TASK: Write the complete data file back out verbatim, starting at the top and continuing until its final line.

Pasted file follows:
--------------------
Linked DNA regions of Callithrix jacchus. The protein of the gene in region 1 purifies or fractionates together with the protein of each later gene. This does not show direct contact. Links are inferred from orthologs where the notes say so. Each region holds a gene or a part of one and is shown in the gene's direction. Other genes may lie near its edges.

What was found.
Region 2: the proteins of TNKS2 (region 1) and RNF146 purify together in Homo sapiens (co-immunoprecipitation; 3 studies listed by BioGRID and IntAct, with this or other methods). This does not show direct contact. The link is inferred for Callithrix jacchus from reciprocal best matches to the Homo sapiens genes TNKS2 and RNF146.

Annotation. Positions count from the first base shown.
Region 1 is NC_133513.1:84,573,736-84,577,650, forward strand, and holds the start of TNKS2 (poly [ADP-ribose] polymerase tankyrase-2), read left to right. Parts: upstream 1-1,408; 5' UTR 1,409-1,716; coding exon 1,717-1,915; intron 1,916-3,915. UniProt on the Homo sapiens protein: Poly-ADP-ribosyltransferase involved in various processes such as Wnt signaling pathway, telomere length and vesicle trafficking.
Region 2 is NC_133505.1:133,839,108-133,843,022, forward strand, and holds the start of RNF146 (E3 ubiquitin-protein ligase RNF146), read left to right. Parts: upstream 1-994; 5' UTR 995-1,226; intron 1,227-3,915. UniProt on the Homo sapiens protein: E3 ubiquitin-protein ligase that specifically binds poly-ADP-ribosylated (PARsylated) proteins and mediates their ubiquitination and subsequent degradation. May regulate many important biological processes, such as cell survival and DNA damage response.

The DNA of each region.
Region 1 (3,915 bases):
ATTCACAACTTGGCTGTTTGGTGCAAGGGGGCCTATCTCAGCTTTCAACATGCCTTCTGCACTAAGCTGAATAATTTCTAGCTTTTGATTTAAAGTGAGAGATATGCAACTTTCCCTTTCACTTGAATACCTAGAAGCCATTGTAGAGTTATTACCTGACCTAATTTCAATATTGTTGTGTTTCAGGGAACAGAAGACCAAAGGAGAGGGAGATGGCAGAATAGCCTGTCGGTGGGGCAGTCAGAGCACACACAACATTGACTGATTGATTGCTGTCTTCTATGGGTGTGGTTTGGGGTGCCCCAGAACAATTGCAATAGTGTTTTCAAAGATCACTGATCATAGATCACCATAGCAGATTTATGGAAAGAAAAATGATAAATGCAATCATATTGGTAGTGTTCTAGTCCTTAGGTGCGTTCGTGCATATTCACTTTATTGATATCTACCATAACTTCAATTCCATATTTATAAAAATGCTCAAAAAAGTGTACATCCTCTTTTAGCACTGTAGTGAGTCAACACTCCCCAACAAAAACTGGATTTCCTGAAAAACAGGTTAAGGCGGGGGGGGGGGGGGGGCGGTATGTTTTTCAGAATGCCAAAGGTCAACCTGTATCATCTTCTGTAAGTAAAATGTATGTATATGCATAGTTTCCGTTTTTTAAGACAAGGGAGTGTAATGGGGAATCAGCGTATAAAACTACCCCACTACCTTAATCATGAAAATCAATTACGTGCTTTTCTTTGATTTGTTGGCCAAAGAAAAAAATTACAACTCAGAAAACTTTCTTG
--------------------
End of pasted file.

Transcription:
Linked DNA regions of Callithrix jacchus. The protein of the gene in region 1 purifies or fractionates together with the protein of each later gene. This does not show direct contact. Links are inferred from orthologs where the notes say so. Each region holds a gene or a part of one and is shown in the gene's direction. Other genes may lie near its edges.

What was found.
Region 2: the proteins of TNKS2 (region 1) and RNF146 purify together in Homo sapiens (co-immunoprecipitation; 3 studies listed by BioGRID and IntAct, with this or other methods). This does not show direct contact. The link is inferred for Callithrix jacchus from reciprocal best matches to the Homo sapiens genes TNKS2 and RNF146.

Annotation. Positions count from the first base shown.
Region 1 is NC_133513.1:84,573,736-84,577,650, forward strand, and holds the start of TNKS2 (poly [ADP-ribose] polymerase tankyrase-2), read left to right. Parts: upstream 1-1,408; 5' UTR 1,409-1,716; coding exon 1,717-1,915; intron 1,916-3,915. UniProt on the Homo sapiens protein: Poly-ADP-ribosyltransferase involved in various processes such as Wnt signaling pathway, telomere length and vesicle trafficking.
Region 2 is NC_133505.1:133,839,108-133,843,022, forward strand, and holds the start of RNF146 (E3 ubiquitin-protein ligase RNF146), read left to right. Parts: upstream 1-994; 5' UTR 995-1,226; intron 1,227-3,915. UniProt on the Homo sapiens protein: E3 ubiquitin-protein ligase that specifically binds poly-ADP-ribosylated (PARsylated) proteins and mediates their ubiquitination and subsequent degradation. May regulate many important biological processes, such as cell survival and DNA damage response.

The DNA of each region.
Region 1 (3,915 bases):
ATTCACAACTTGGCTGTTTGGTGCAAGGGGGCCTATCTCAGCTTTCAACATGCCTTCTGCACTAAGCTGAATAATTTCTAGCTTTTGATTTAAAGTGAGAGATATGCAACTTTCCCTTTCACTTGAATACCTAGAAGCCATTGTAGAGTTATTACCTGACCTAATTTCAATATTGTTGTGTTTCAGGGAACAGAAGACCAAAGGAGAGGGAGATGGCAGAATAGCCTGTCGGTGGGGCAGTCAGAGCACACACAACATTGACTGATTGATTGCTGTCTTCTATGGGTGTGGTTTGGGGTGCCCCAGAACAATTGCAATAGTGTTTTCAAAGATCACTGATCATAGATCACCATAGCAGATTTATGGAAAGAAAAATGATAAATGCAATCATATTGGTAGTGTTCTAGTCCTTAGGTGCGTTCGTGCATATTCACTTTATTGATATCTACCATAACTTCAATTCCATATTTATAAAAATGCTCAAAAAAGTGTACATCCTCTTTTAGCACTGTAGTGAGTCAACACTCCCCAACAAAAACTGGATTTCCTGAAAAACAGGTTAAGGCGGGGGGGGGGGGGGGGCGGTATGTTTTTCAGAATGCCAAAGGTCAACCTGTATCATCTTCTGTAAGTAAAATGTATGTATATGCATAGTTTCCGTTTTTTAAGACAAGGGAGTGTAATGGGGAATCAGCGTATAAAACTACCCCACTACCTTAATCATGAAAATCAATTACGTGCTTTTCTTTGATTTGTTGGCCAAAGAAAAAAATTACAACTCAGAAAACTTTCTTG